Discussion in 'Ephemera and Photographs' started by Cassy, Sep 23, 2019.

  1. Cassy

    Cassy Active Member

    28FCCE23-BDD2-4FDA-9193-847A136DEDEA.jpeg 808E84F8-0558-4757-8A2D-A18869C54FCF.jpeg 9C83E421-FCA8-4A11-9CF8-C62E0B021D16.jpeg 21BEB9AA-1D9E-4E9B-A5F7-111014F4321B.jpeg Looking for any information on this camera please
    pearlsnblume likes this.
  2. komokwa

    komokwa The Truth is out there...!

    well , it;s that still loaded with film?
    pearlsnblume and sabre123 like this.
  3. blooey

    blooey Well-Known Member

  4. Cassy

    Cassy Active Member

    Yes I believe there is still film in it , going to take it to a camera shop to see
    pearlsnblume likes this.
  5. Vintage Maven

    Vintage Maven Vintage Maven

    At first glance this looks like a Rodenstock “folding camera”. The camera construction looks to be around 1935-ish (but I have seen very similar designs from around 1940 as well), I hope that helps. I could very well be out on the exact year, but maybe I’ve given you a starting point to research any serial numbers etc. The “Pronto” on the front is referring to a faster shutter that was manufactured around 1935.
    Last edited: Sep 23, 2019
  6. blooey

    blooey Well-Known Member

    under the lens it has the maker's name "Dr. August Nagel"
    Vintage Maven likes this.
  7. blooey

    blooey Well-Known Member

  8. Requiem

    Requiem Active Member

    Looks like it, you can see the backing paper in the red window(s)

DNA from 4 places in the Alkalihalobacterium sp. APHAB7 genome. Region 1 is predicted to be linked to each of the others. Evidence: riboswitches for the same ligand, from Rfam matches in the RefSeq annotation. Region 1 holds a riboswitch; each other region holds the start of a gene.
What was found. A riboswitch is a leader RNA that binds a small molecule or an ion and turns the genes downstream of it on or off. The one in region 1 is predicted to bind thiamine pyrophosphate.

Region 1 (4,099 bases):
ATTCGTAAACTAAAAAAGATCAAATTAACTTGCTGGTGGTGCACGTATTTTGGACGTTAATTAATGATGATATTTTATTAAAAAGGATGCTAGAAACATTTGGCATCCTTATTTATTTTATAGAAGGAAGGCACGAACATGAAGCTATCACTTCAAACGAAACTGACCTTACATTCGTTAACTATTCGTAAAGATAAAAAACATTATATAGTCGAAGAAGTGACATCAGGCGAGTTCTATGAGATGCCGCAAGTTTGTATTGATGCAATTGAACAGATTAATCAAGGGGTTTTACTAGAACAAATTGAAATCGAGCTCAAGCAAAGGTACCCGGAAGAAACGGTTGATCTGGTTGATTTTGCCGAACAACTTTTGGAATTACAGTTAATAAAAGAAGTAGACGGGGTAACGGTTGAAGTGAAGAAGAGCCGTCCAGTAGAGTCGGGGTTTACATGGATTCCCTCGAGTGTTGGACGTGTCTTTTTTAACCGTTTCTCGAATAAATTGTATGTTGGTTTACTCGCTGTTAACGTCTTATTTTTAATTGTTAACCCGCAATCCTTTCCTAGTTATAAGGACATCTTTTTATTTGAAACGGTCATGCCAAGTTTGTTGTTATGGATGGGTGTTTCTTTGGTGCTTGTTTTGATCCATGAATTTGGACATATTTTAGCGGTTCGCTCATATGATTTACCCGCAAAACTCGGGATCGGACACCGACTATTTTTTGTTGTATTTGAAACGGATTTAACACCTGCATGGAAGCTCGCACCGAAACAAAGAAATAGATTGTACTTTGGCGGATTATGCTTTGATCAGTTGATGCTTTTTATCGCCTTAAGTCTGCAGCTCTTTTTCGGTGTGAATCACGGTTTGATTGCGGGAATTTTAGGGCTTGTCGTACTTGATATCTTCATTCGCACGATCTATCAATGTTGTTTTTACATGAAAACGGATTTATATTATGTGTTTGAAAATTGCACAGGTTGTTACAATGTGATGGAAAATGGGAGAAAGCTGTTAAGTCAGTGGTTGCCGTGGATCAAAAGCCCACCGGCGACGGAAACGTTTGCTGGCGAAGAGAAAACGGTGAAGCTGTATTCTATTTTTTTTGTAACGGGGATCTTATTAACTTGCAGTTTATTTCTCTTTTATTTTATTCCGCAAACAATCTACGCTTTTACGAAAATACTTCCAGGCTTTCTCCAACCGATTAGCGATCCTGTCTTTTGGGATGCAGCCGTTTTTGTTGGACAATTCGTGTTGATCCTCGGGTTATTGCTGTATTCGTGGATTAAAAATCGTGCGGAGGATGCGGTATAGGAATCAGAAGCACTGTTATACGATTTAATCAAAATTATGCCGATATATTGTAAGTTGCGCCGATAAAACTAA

Fully wind the film and have it developed at a lab that specializes in developing of old film. Its still possible, even with film from WWII.

    As you take out the film, keep tension on the roll or it will unwind itself. (Its not a canister.)
    komokwa likes this.
  9. Cassy

    Cassy Active Member

    Ok will do thanks for the information
  10. komokwa

    komokwa The Truth is out there...!

    a lab that specializes in developing of old film

    Whoa.....just give them the camera...they'll know what to do...and do it better !!
  11. clutteredcloset49

    clutteredcloset49 Well-Known Member

    Do not take the film out.
    Let a lab with dark room do it.

    Have you by chance opened the back?
    If you have then it's a moot point. The film will already be ruined.
    komokwa likes this.
  12. Requiem

    Requiem Active Member

    Will it be? The backing paper is pretty good at blocking light.

    I've lost 3 photos max when accidentally opening a 120 back.

    It's worth a shot. Suppose giving the camera to the lab is best.
    Last edited: Sep 29, 2019
    komokwa likes this.
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